First protected bike lanes due by Labor Day
In March, Boulder-based nonprofit PeopleForBikes selected Pittsburgh to participate in its Green Lane Project, netting the city $250,000 for two years of bicycle-centric improvement assistance.

Thursday, Pittsburgh Mayor Bill Peduto announced that the first dividends of the Green Lane Project will be arriving sooner rather than later. The city will build the first three in a series of protected bike lanes by Labor Day.

The two-way, protected lanes will run along Saline Street between Greenfield Avenue and Swineburne Street, from Schenley Plaza in Oakland to the Anderson Playground in Schenley Park and on a segment of Penn Avenue Downtown, which will make the street available to cars on an inbound-only direction.

The city is working with Portland-based Alta Planning and Design, the nation’s leading bike/pedestrian planning firm, to design the first of these upgrades. This phase of the Green Lane Project will cost the city $188,000 in capital funding and about 40 parking spaces. Preliminary plans for the three lanes have been posted to the city’s website.

“This is the type of infrastructure people are calling for,” Scott Bricker, executive director of Bike Pittsburgh, said at the mayor’s press conference.

Further improvements are also on the way, including a bicycle-sharing program which Bike Pittsburgh and the city hope to launch by next April.

On a related note…
Bike Pittsburgh will host the city’s first-ever Open Streets event on Sunday, July 20 in Downtown, between Market Square and the Roberto Clemente Bridge from 8 a.m. to 12 p.m. Open Streets events, which are already taking place across the country, close streets to automobile traffic for several hours and allow people to bike, walk and socialize.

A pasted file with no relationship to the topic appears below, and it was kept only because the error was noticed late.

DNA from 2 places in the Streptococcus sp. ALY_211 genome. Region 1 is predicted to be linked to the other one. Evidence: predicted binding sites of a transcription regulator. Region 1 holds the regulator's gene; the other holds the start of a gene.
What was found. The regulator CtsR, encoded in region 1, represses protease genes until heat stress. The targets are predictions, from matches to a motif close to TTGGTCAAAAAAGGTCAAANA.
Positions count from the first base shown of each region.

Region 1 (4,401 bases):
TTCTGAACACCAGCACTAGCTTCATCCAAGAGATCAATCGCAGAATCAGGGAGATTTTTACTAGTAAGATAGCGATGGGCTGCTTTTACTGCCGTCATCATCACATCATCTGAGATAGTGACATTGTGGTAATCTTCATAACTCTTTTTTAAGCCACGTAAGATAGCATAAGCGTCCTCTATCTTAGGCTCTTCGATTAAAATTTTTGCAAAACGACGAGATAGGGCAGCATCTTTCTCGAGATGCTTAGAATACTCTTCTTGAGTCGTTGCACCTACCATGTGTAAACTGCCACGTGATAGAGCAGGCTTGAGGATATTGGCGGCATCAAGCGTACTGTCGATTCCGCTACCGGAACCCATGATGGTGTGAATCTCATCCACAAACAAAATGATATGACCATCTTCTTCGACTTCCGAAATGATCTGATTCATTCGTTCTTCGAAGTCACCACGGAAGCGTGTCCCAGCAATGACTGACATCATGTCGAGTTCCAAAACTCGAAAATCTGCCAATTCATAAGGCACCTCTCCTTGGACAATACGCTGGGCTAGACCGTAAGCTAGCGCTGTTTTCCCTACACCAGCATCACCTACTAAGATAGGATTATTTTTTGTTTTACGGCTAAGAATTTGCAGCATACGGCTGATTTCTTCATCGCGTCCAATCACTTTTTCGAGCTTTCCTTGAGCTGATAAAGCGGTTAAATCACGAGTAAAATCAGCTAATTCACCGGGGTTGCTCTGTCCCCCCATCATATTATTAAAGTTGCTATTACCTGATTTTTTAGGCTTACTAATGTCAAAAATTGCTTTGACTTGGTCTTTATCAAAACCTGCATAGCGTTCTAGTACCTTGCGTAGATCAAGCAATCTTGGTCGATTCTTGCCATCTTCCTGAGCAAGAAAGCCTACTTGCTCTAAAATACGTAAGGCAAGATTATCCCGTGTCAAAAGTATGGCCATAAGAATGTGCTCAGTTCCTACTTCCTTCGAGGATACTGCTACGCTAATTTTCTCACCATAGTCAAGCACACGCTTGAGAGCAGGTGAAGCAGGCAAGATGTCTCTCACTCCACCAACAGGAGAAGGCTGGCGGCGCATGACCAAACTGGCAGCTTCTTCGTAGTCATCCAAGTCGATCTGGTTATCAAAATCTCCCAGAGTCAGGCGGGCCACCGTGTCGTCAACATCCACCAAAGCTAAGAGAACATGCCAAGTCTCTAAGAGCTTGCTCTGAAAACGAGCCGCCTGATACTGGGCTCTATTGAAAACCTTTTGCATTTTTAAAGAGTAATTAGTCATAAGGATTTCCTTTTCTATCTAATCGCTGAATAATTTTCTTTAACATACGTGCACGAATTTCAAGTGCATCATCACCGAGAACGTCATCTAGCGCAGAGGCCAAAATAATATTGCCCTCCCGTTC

Visit Bike Pittsburgh’s Open Streets event page for more details.

State budget won’t kill NAP
Good news: House Bill 2188, which threatened to eliminate the Neighborhood Assistance Program after passing in the Pennsylvania House of Representatives last week, died in the State Senate just prior to the holiday weekend and isn’t a part of the state budget awaiting Governor Tom Corbett’s approval.

Larimer selected for Choice Neighborhoods program
Almost exactly a year after District 9 City Councilman Ricky Burgess introduced a measure calling for Pittsburgh to apply for a $30 million federal grant to overhaul housing in the city’s Larimer neighborhood, a bit of good news arrived.

The U.S. Department of Housing and Urban Development selected Pittsburgh’s application as one of four from a pool of 43 applicants. Columbus, Ohio, Norwalk, Conn. And Philadelphia were also selected.

Though some in city and county government were skeptical of Pittsburgh’s chances at winning the Choice Neighborhoods grant, HUD awarded Pittsburgh the entirety of the amount it requested.

In accordance with the proposal, the city will spend $12 million over the next five years on the effort and the Pittsburgh Housing Authority will kick in an additional $16.5 million. The money will go toward building 350 new mixed-income housing units and a slew of other mixed-income developments.

Peduto says the grant will be leveraged into more than $400 million in local investment and calls it “the beginning of the greenest housing development to be built in the United States,”

According to Malik Bankston, executive director of the Kingsley Association, the program is about building a future for everyone.

“Choice represents one aspect of the work that needs to be done,” he says. “Equally important are investments in the people.”

“The closer it aligns with the Larimer Vision Plan, the more successful I think that money will be spent,” says Craig Marcus, owner of long-time Larimer-based business Marcus Studio.

Matthew Wein

Matthew Wein is a local writer, editor, blogger, storyteller and proud native Pittsburgher. Once described as "a man of things," he covers city design, spirits and craft beer for NEXT, where he keeps all of the editorial meetings light-hearted and interesting. His interests include sorting books, looking at old things and candles which smell like old-growth pine forests.